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Beau tried and failed completely, touching off another round of laughter. Wiping his eyes, he said, “I feel rather guilty that we are out here enjoying ourselves when matters of such great import are set to transpire in London.”
“Don’t be,” Chase said, shelling another peanut. “All that political stuff will catch up with us soon enough. I, for one, am perfectly happy we’re sitting where we are and that nothing sinister is going on in our world.”
“Oh, Chase!” Glory gasped. “Don’t ever say something like that! You’re asking for trouble!”
“That’s silly superstition,” he scoffed. “The eyes of the whole Fae world are on London. Nobody’s paying any attention to Briar Hollow. Enjoy the lull while it lasts.”
No sooner were the words out of his mouth than a faintly glowing baseball careened into the stands, striking his cup, and drenching them all in a sticky rain of soda.
From the field, Hiram called, “Sorry, folks! Reckon I’m too juiced up tonight.”
Glory looked at Chase with a wide-eyed “I told you so” expression made all the more incongruous by the single drop of soda hanging suspended at the end of her nose.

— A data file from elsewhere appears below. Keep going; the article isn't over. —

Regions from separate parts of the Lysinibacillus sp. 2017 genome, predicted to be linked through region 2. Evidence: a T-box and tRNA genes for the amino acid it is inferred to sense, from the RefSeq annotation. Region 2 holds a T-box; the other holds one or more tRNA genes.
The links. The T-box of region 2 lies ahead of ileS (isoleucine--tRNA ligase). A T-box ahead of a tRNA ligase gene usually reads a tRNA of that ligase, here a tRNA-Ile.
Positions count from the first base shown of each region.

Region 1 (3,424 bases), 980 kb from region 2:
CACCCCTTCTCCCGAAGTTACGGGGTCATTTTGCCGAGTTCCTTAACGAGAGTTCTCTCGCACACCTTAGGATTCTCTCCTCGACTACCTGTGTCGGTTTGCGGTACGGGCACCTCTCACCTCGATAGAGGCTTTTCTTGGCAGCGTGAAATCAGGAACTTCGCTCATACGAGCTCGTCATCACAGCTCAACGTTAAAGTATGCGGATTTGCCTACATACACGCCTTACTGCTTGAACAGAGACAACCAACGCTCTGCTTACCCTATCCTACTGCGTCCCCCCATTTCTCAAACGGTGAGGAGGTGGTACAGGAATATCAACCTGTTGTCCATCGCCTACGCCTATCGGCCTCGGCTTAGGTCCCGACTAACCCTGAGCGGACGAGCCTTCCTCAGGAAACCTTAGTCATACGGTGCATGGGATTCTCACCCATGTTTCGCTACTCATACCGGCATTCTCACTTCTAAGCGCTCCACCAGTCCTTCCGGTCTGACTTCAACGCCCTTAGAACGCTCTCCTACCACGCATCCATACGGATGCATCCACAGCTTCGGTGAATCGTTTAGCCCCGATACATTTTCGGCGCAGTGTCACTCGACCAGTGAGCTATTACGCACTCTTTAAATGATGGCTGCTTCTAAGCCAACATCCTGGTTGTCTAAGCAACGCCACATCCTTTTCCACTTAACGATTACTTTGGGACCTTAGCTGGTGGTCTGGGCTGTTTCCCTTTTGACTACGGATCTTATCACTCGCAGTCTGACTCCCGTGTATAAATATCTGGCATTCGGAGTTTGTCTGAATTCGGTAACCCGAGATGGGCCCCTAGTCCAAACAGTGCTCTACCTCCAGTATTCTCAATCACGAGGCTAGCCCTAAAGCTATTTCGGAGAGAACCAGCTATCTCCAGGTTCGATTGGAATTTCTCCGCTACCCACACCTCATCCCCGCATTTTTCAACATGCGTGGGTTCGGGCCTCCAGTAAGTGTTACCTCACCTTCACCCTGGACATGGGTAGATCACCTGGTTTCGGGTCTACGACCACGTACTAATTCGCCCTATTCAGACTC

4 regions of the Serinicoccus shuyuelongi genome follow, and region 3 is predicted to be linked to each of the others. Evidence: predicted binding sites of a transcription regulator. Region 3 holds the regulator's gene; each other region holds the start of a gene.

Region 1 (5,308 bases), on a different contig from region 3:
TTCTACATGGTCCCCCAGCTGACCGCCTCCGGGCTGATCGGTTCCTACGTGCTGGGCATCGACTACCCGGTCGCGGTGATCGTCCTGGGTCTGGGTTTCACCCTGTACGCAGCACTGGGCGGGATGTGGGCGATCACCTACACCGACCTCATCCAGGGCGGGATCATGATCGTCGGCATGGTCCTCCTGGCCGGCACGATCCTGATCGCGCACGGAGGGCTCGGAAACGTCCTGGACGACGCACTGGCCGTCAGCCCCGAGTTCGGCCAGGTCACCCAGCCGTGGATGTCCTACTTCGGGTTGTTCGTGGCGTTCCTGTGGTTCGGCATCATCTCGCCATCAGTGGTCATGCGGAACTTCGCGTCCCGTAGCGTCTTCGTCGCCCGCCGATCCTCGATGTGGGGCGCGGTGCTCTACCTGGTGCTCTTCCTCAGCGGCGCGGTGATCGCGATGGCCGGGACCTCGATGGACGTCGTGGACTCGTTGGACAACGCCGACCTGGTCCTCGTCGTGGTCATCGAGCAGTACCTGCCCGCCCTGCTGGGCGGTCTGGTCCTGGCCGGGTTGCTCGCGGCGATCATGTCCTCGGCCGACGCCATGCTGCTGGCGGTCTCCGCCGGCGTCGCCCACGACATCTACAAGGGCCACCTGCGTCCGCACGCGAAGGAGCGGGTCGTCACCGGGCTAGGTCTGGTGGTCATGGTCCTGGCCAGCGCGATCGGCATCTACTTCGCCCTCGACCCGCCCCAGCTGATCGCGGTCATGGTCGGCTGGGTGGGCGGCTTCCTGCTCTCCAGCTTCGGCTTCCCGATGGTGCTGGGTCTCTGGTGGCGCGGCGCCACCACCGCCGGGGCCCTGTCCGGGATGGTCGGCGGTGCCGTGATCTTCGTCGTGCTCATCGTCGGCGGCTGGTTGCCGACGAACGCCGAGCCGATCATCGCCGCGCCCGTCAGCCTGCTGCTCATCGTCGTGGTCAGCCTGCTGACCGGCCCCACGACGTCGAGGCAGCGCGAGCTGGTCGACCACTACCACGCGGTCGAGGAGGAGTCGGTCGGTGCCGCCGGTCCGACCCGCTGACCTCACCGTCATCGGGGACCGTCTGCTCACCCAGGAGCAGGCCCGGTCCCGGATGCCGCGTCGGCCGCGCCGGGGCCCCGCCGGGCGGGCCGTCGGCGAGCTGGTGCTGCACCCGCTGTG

“See what you’ve done?” she said. “It’s started already.”
Scrubbing at his face with his hand, Chase said, “What’s started already?”
“I don’t know,” she insisted, “but something definitely has, which is what you get for tempting fate.”
Chase reached out and wiped away the soda drop. “You’re cute when you get mad,” he said, grinning at her.
“Oh!” she fumed. “Don’t you start talking pretty now! I’m telling you something awful is coming . . . did you call me cute?”
“Uh huh,” he said. “I did. You want to go to a dance with me tomorrow night?”
For a second, the question rendered the voluble woman speechless. Then she nodded. “I’d like that,” she said, “but I still say something bad is gonna happen.”
“You’re absolutely right,” Chase answered somberly. “There’s a very good chance I will step on your feet.”